We’re an industrial marketing agency who does 90 percent of our work online, and over the years, we’ve observed some marketing trends from industrial companies. Traditional marketing efforts often involve journal print ads. This may have been an effective marketing strategy at one point, but now it’s outdated.

What are the problems with journal print ads?

One of the biggest issues with relying on journal print ads is the inability to measure return. It’s difficult to know how effective the ads are without measuring tools, and the medium is one that can’t be measured in detail. Unless the information is provided by an individual, it’s impossible to know if the ad drove the individual to become a lead. That’s the problem! And guess what ­–  digital marketing provides the solution.

Print ads are relatively expensive for what you get, and much like all forms of paid media, it only lives for a period of time. By the time the next issue comes out, the advertisement is old. This payment for disappearing content ends up becoming an expense instead of an investment. And your ad, well, it lives on a magazine that acts as a placemat in the breakroom.

Depending on your target, print ads are becoming less relevant. The industrial market has shifted to see engineers becoming buyers of products and resources, which is great! Those with the knowledge of what they need are now buying goods and services instead of less knowledgeable intermediaries.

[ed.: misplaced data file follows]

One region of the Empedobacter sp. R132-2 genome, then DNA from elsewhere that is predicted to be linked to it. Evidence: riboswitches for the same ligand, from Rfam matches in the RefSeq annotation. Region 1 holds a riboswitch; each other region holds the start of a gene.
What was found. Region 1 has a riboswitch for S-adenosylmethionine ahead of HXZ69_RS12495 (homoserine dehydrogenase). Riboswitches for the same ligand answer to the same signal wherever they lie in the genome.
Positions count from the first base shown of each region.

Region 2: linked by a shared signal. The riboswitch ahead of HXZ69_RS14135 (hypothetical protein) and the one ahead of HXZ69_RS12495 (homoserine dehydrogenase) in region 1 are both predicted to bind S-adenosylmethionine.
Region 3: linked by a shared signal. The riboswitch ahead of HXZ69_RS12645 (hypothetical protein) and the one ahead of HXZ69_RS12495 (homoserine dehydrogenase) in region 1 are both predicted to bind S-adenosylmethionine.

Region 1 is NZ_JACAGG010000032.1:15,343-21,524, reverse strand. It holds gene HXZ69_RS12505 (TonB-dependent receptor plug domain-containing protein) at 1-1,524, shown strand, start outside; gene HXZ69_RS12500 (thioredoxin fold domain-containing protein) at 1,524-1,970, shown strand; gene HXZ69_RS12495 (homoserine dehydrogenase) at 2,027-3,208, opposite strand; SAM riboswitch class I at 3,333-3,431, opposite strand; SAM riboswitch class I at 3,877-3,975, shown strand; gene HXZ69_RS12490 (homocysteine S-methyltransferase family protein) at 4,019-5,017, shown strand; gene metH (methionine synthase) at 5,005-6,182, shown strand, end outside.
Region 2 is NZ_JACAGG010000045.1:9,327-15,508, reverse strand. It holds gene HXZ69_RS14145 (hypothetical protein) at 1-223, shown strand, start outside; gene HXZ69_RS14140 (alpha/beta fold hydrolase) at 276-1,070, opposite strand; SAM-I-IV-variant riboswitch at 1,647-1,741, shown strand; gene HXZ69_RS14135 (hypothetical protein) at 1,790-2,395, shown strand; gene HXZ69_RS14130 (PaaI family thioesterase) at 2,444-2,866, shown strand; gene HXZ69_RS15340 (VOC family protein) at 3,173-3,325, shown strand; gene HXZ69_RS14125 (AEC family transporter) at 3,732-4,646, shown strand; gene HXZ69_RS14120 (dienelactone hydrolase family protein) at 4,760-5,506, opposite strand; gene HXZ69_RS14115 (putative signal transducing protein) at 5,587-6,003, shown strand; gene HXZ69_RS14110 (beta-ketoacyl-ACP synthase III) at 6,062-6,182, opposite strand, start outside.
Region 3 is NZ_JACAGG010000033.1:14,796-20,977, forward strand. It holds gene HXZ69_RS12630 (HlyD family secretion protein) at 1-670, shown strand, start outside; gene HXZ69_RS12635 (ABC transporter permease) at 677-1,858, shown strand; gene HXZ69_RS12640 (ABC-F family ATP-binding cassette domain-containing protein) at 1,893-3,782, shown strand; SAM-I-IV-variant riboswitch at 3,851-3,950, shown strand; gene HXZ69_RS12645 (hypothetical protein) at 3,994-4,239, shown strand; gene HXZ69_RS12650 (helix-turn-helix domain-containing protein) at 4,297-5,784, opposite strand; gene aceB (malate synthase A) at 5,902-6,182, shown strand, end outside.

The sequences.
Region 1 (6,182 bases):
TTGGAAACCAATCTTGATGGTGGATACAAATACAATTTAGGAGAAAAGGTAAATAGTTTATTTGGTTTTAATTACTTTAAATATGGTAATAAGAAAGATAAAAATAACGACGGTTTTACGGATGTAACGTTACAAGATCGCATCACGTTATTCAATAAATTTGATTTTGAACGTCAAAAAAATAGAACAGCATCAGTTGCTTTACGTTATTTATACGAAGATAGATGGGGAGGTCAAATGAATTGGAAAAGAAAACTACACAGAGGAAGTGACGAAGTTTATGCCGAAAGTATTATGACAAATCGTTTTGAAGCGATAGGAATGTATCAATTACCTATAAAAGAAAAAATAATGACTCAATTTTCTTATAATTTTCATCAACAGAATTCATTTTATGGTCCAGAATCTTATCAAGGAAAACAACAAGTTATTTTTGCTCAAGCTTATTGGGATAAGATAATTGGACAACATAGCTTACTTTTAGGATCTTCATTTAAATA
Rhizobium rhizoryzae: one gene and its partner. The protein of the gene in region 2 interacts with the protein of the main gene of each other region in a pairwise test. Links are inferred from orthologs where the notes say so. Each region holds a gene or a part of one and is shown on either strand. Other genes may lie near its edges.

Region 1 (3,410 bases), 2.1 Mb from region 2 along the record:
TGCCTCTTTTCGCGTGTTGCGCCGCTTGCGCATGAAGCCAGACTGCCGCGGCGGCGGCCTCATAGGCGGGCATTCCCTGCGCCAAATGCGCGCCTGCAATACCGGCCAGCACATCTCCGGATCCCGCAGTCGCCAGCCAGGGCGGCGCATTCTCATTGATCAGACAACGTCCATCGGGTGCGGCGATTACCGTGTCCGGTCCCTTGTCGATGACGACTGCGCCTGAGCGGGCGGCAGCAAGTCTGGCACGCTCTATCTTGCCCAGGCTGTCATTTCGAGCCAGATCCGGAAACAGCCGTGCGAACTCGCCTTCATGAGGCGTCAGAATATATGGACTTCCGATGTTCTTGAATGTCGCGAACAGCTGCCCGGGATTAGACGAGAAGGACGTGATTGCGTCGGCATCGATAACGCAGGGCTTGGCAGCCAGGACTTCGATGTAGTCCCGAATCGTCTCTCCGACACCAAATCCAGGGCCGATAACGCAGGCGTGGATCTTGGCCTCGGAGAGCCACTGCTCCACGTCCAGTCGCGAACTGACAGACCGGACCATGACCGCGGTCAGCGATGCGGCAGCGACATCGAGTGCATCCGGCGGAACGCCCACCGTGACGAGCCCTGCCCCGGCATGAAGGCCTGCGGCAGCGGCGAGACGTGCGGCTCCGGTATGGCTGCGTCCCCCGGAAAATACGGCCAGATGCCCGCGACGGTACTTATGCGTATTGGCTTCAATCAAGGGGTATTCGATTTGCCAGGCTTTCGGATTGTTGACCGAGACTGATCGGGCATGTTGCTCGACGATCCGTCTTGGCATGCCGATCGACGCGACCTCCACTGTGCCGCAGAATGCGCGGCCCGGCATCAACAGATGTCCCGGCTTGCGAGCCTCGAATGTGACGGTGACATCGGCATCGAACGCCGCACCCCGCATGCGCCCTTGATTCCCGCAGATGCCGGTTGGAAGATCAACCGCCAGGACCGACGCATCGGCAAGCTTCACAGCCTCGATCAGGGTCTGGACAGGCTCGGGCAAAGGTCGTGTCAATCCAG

The IEEE Engineering360 just released their 2017 survey of engineers, engineering management, project managers, research and development technical support and quality control professionals. The survey analyzes the industrial buying process and highlights where buyers are getting information. While some may be surprised by the results, we expected them.

When asked which information services do you typically use in the course of your work, 83 percent of those surveyed said general search engines. The other two categories to score more than 50 percent of those surveyed were supplier websites and online catalogs. Of all the listed options, the only two that relied on printed mediums were printed trade publications and printed directories and buyer’s guides which scored 19 percent and 14 percent, respectively. If the goal is to sell more, doesn’t it make sense to reach the buyers in their preferred medium?

Why is web marketing a better alternative?

Have you thought about what you’re getting out of print ads? If you run a print ad for 12 months spending five grand a month, at the end of a year, what did you receive in return? We ask many businesses that question and have yet to get a good answer. This is because print ads don’t offer measurable returns. They are merely branding options that don’t build trust or credibility. It’s like throwing darts into a vast abyss and hoping the phone starts to ring. On the flip side, what we do, you can measure.